Lowest winning bid for solar energy output in latest auction round easily beat the previous record, which was also set in Portugal a year earlier
A new world record for the lowest price of future solar power output was set this week, with winning bids in Portugal's latest mega-auction of clean energy contracts promising to deliver solar power from as little as €11.14 per megawatt hour (Mwh).
The bidding outstripped the previous record minimum price of €14.6 per Mwh, set in Portugal's first mega-auction for solar energy capacity in June last year, which secured 1,150MW of new capacity.
This week's auction saw six firms win a chunk of the 700MW of contracts on offer, with the biggest deal going to South Korean solar panel manufacturer Hanwha Q Cells, which is set to deliver 315MW of new capacity.
Spanish energy giants Iberdrola and Endesa each won an allotment from the auction, while German energy firm TAG took away two.
The auction finally took place after being delayed several times due to the Covid-19 crisis. In a news conference, Portuguese environment minister Matos Fernandes hailed the process as "a success, even better than it was a year ago".
The auction will help Portugal - one of Europe's sunniest countries, with the most hours of sunshine per day - achieve its ambition of having 7,000MW of renewable energy by 2030, Fernandes added.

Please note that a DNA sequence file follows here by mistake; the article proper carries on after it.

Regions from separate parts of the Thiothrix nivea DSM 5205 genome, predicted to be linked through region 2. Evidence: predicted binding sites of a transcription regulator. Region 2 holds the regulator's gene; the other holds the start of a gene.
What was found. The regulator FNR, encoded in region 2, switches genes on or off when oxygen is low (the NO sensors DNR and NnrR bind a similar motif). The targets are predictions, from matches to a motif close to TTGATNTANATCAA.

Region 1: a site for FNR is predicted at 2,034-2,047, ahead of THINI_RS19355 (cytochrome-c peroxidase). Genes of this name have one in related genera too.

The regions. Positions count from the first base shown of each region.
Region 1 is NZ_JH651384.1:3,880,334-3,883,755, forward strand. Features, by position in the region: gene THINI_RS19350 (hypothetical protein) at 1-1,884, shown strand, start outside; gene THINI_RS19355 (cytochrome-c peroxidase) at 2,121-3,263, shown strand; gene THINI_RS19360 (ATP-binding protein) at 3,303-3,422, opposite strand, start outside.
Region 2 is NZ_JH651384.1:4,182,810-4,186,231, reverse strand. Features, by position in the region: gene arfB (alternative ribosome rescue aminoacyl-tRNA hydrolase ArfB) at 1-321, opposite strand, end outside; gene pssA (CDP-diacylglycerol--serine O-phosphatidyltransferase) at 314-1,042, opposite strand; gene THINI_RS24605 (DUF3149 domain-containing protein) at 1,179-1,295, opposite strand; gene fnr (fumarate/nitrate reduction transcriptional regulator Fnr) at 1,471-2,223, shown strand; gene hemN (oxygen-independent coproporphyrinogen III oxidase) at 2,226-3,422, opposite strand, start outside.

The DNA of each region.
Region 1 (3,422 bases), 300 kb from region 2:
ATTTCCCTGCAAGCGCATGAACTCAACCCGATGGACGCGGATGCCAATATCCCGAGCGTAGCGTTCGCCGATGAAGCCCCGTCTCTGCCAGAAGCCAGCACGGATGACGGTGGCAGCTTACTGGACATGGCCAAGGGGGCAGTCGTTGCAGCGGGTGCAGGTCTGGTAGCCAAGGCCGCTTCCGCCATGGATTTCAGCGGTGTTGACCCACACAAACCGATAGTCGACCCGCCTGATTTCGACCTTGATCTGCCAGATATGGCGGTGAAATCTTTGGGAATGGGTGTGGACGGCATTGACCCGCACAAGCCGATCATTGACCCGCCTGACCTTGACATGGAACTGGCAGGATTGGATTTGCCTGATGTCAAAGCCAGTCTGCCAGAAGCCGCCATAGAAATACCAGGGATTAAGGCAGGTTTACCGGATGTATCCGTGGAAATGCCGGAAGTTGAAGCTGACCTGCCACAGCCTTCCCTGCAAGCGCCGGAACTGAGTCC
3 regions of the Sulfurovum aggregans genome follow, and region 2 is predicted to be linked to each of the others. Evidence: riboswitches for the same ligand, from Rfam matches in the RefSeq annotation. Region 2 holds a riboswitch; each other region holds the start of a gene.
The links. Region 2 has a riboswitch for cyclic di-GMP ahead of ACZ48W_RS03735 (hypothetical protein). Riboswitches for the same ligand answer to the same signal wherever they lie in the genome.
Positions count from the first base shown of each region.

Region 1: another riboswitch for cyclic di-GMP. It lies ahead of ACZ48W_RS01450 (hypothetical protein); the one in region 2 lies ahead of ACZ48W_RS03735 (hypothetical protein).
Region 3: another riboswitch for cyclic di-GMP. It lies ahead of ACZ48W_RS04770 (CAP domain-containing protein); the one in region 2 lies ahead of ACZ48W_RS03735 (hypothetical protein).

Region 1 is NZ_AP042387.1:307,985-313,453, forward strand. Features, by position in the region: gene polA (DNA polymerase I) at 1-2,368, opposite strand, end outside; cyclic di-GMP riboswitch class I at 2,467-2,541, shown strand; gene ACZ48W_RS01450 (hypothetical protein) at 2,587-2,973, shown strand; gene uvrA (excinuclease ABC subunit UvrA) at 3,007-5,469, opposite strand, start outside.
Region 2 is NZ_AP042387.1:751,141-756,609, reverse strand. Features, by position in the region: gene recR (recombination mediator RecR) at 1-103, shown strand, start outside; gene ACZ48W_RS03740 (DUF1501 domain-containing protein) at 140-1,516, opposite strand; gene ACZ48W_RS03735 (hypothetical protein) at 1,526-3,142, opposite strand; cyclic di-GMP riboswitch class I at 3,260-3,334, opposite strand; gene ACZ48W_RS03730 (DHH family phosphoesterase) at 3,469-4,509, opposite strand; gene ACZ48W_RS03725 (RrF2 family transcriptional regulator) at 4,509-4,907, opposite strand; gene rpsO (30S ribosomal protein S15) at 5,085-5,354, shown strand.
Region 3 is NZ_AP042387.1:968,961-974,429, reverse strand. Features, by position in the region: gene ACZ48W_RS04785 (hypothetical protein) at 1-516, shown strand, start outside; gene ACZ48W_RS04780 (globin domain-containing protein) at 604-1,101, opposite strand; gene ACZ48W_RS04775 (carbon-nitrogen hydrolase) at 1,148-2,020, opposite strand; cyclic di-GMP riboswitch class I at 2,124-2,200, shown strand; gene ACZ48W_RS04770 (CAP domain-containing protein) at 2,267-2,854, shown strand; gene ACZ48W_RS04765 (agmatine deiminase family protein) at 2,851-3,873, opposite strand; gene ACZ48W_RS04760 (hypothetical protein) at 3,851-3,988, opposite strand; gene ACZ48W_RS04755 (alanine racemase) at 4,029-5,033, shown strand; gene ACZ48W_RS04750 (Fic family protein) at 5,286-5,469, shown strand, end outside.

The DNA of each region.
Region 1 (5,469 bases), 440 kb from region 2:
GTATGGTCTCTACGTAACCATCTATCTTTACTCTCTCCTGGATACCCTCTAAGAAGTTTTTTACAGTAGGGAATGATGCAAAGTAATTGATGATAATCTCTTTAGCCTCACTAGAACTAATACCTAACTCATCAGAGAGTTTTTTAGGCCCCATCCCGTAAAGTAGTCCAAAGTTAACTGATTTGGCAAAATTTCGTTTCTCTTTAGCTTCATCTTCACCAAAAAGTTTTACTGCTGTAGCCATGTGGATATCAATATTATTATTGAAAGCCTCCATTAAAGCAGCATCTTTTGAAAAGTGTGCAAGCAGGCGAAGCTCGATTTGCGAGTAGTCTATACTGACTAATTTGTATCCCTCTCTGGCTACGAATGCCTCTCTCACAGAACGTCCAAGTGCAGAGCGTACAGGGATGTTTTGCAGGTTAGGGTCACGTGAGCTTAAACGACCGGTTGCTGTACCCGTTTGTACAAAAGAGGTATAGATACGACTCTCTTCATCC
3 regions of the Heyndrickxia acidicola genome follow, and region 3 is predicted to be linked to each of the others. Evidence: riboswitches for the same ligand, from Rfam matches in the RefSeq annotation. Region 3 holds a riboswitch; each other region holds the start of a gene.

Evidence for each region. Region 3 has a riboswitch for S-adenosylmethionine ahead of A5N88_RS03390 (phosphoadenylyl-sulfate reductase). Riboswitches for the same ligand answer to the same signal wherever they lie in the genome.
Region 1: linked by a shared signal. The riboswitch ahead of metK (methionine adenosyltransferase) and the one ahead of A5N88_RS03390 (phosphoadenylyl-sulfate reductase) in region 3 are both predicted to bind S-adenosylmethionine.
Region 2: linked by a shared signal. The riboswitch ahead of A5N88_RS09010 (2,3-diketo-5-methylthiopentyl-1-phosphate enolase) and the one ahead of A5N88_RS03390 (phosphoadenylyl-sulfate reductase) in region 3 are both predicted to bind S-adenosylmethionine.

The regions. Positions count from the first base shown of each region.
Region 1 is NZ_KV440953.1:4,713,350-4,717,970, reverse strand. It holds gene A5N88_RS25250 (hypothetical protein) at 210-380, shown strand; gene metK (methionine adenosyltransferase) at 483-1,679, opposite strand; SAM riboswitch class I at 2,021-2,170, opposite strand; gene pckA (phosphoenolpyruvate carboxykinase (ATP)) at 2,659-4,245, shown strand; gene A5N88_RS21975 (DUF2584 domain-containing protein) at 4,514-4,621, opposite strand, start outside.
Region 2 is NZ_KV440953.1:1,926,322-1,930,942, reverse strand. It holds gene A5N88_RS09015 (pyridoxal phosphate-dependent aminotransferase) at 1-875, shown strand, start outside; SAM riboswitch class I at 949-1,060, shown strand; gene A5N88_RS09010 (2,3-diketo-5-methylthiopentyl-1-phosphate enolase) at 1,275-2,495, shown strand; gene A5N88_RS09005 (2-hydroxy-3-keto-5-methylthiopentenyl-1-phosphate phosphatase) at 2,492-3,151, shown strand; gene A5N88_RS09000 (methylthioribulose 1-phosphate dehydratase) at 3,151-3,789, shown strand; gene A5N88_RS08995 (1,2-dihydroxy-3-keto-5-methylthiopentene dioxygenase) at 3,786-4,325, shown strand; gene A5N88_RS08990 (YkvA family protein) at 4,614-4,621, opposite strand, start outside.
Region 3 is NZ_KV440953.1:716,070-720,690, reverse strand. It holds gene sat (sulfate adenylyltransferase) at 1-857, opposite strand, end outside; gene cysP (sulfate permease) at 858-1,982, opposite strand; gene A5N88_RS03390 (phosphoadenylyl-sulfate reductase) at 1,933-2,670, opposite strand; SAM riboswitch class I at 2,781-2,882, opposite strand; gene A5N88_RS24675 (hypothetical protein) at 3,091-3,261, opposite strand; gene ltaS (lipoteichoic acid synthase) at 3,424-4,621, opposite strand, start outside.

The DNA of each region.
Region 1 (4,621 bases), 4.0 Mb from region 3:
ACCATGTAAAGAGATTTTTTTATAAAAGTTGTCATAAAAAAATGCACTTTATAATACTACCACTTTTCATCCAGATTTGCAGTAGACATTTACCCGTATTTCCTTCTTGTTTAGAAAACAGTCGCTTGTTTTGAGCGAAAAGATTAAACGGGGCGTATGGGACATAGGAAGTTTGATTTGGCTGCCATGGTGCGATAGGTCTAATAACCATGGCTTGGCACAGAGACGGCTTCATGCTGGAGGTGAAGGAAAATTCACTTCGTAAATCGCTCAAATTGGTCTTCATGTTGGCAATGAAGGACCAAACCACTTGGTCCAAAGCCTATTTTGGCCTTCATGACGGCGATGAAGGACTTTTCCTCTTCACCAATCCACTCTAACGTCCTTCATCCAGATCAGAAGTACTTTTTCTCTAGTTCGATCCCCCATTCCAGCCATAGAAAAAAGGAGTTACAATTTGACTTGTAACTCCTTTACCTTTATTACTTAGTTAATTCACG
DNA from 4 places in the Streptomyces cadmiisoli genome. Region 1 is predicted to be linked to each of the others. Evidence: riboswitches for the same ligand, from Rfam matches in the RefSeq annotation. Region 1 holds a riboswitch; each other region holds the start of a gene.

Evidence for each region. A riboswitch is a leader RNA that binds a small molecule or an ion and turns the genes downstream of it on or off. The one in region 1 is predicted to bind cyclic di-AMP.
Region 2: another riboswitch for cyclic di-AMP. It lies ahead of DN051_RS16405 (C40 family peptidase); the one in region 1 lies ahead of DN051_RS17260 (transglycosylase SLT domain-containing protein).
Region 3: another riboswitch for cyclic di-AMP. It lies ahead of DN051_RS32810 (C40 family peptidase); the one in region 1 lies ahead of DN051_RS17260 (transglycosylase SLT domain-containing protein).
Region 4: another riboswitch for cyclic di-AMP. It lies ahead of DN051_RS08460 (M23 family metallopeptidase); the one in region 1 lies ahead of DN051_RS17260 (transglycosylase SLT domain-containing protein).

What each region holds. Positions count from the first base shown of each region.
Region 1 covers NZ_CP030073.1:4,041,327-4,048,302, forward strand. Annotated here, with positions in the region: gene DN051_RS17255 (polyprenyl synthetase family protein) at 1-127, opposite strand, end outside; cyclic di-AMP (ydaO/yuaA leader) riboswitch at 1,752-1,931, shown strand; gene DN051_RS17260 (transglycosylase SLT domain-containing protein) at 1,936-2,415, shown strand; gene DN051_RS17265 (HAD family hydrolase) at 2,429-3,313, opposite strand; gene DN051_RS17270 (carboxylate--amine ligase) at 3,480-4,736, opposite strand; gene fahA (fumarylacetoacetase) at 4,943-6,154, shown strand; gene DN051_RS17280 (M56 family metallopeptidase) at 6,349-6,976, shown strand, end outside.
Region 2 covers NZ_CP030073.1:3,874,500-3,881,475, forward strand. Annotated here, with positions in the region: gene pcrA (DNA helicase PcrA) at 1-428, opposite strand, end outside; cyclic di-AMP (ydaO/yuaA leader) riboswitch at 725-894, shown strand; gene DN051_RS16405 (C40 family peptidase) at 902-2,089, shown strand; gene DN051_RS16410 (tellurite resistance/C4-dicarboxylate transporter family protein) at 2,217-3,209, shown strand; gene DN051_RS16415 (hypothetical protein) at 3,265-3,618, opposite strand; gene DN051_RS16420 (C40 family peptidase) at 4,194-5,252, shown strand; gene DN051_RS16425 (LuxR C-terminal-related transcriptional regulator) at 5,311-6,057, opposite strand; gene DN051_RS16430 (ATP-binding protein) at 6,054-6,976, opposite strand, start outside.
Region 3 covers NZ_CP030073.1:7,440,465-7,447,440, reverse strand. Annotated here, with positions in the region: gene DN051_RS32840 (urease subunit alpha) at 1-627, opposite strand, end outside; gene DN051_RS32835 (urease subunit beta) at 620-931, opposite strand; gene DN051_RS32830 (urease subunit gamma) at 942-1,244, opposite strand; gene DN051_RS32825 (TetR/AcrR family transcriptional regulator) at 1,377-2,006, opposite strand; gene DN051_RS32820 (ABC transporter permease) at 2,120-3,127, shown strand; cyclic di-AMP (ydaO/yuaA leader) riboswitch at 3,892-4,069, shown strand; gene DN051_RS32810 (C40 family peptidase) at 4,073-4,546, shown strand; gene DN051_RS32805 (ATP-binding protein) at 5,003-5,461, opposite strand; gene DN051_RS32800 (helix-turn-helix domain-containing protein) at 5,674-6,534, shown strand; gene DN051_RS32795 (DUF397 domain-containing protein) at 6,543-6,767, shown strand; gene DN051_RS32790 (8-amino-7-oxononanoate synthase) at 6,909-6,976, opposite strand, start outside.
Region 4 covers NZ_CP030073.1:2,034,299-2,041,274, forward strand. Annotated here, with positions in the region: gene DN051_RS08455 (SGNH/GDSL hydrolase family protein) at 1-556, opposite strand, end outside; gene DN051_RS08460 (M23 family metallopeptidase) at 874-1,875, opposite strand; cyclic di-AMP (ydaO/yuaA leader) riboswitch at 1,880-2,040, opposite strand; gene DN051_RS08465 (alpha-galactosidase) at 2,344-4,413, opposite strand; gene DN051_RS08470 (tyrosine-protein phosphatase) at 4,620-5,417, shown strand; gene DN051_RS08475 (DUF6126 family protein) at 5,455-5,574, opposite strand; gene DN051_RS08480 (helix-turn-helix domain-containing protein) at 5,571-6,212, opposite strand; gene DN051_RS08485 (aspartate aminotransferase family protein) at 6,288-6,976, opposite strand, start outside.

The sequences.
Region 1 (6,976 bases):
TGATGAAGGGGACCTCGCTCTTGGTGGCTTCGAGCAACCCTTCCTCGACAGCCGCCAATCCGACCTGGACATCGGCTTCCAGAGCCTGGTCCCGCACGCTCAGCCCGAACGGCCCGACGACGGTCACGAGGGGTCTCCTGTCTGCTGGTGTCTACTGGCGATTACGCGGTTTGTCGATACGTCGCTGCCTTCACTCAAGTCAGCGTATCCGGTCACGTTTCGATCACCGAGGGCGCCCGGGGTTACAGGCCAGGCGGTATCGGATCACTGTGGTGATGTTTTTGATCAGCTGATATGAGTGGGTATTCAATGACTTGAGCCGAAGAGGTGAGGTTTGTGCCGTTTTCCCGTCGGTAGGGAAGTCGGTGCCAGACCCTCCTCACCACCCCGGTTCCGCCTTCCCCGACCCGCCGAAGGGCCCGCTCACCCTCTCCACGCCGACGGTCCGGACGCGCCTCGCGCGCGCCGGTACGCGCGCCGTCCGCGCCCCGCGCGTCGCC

"We are in a position to reach 2030 with 80 per cent of the energy we consume produced by renewable sources," said Matos Fernandes. "Auctions show that this is a clear and positive way to generate gains for consumers."
The bids provide further evidence that renewable energy generation costs are plummeting around the world, consistently outcompeting fossil fuels in the process.
This week the UK government published a wide-ranging update to its cost projections for various energy sources, confirming that its predicted costs for new wind and solar power generation delivered over the next 20 years have fallen by between 30 and 50 per cent.
Ahead of full launch of £2bn energy efficiency grant scheme next month, the government has today unveiled a revamped version of the Simple Energy Advice website
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